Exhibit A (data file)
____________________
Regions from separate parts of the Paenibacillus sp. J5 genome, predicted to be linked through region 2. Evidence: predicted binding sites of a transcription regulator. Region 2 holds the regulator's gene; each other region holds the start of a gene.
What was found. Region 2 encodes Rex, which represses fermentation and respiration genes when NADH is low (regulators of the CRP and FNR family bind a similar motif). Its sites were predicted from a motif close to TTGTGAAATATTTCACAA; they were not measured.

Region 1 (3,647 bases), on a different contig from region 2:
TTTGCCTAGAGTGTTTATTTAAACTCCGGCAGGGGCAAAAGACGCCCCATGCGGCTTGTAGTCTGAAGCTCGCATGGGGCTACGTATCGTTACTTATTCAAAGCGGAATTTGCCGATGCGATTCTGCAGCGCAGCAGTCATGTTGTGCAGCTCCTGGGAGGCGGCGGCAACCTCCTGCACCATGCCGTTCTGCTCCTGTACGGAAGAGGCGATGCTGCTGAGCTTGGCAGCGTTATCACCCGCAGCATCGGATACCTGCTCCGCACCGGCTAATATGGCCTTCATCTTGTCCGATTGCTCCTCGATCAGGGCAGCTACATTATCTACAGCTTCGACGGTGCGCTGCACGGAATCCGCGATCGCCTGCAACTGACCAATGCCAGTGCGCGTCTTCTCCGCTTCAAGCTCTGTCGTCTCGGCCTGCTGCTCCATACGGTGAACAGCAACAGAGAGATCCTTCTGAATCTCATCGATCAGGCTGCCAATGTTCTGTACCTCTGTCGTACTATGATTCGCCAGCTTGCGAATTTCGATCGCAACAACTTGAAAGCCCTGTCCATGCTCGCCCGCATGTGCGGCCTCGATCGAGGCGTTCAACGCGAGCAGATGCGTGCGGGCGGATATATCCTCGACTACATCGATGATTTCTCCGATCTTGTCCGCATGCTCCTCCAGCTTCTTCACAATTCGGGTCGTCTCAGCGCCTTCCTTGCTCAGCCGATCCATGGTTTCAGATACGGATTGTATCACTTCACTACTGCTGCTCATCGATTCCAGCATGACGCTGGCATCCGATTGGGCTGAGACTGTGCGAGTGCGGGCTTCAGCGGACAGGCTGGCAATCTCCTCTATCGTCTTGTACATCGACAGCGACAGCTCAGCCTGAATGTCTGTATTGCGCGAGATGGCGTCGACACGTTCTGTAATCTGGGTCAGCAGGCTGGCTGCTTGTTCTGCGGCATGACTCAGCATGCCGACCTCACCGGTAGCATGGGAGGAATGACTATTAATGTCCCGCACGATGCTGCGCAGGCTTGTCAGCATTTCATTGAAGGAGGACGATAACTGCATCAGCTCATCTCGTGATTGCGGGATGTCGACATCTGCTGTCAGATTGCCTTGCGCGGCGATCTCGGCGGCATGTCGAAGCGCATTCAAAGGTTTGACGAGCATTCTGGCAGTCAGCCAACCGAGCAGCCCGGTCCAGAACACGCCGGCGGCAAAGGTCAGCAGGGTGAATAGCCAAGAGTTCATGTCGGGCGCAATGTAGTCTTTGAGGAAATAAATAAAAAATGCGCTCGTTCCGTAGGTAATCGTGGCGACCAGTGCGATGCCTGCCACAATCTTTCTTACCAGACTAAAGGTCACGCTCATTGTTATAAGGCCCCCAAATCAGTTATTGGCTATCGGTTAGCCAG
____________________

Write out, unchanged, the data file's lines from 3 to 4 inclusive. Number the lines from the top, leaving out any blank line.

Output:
Region 1 (3,647 bases), on a different contig from region 2:
TTTGCCTAGAGTGTTTATTTAAACTCCGGCAGGGGCAAAAGACGCCCCATGCGGCTTGTAGTCTGAAGCTCGCATGGGGCTACGTATCGTTACTTATTCAAAGCGGAATTTGCCGATGCGATTCTGCAGCGCAGCAGTCATGTTGTGCAGCTCCTGGGAGGCGGCGGCAACCTCCTGCACCATGCCGTTCTGCTCCTGTACGGAAGAGGCGATGCTGCTGAGCTTGGCAGCGTTATCACCCGCAGCATCGGATACCTGCTCCGCACCGGCTAATATGGCCTTCATCTTGTCCGATTGCTCCTCGATCAGGGCAGCTACATTATCTACAGCTTCGACGGTGCGCTGCACGGAATCCGCGATCGCCTGCAACTGACCAATGCCAGTGCGCGTCTTCTCCGCTTCAAGCTCTGTCGTCTCGGCCTGCTGCTCCATACGGTGAACAGCAACAGAGAGATCCTTCTGAATCTCATCGATCAGGCTGCCAATGTTCTGTACCTCTGTCGTACTATGATTCGCCAGCTTGCGAATTTCGATCGCAACAACTTGAAAGCCCTGTCCATGCTCGCCCGCATGTGCGGCCTCGATCGAGGCGTTCAACGCGAGCAGATGCGTGCGGGCGGATATATCCTCGACTACATCGATGATTTCTCCGATCTTGTCCGCATGCTCCTCCAGCTTCTTCACAATTCGGGTCGTCTCAGCGCCTTCCTTGCTCAGCCGATCCATGGTTTCAGATACGGATTGTATCACTTCACTACTGCTGCTCATCGATTCCAGCATGACGCTGGCATCCGATTGGGCTGAGACTGTGCGAGTGCGGGCTTCAGCGGACAGGCTGGCAATCTCCTCTATCGTCTTGTACATCGACAGCGACAGCTCAGCCTGAATGTCTGTATTGCGCGAGATGGCGTCGACACGTTCTGTAATCTGGGTCAGCAGGCTGGCTGCTTGTTCTGCGGCATGACTCAGCATGCCGACCTCACCGGTAGCATGGGAGGAATGACTATTAATGTCCCGCACGATGCTGCGCAGGCTTGTCAGCATTTCATTGAAGGAGGACGATAACTGCATCAGCTCATCTCGTGATTGCGGGATGTCGACATCTGCTGTCAGATTGCCTTGCGCGGCGATCTCGGCGGCATGTCGAAGCGCATTCAAAGGTTTGACGAGCATTCTGGCAGTCAGCCAACCGAGCAGCCCGGTCCAGAACACGCCGGCGGCAAAGGTCAGCAGGGTGAATAGCCAAGAGTTCATGTCGGGCGCAATGTAGTCTTTGAGGAAATAAATAAAAAATGCGCTCGTTCCGTAGGTAATCGTGGCGACCAGTGCGATGCCTGCCACAATCTTTCTTACCAGACTAAAGGTCACGCTCATTGTTATAAGGCCCCCAAATCAGTTATTGGCTATCGGTTAGCCAG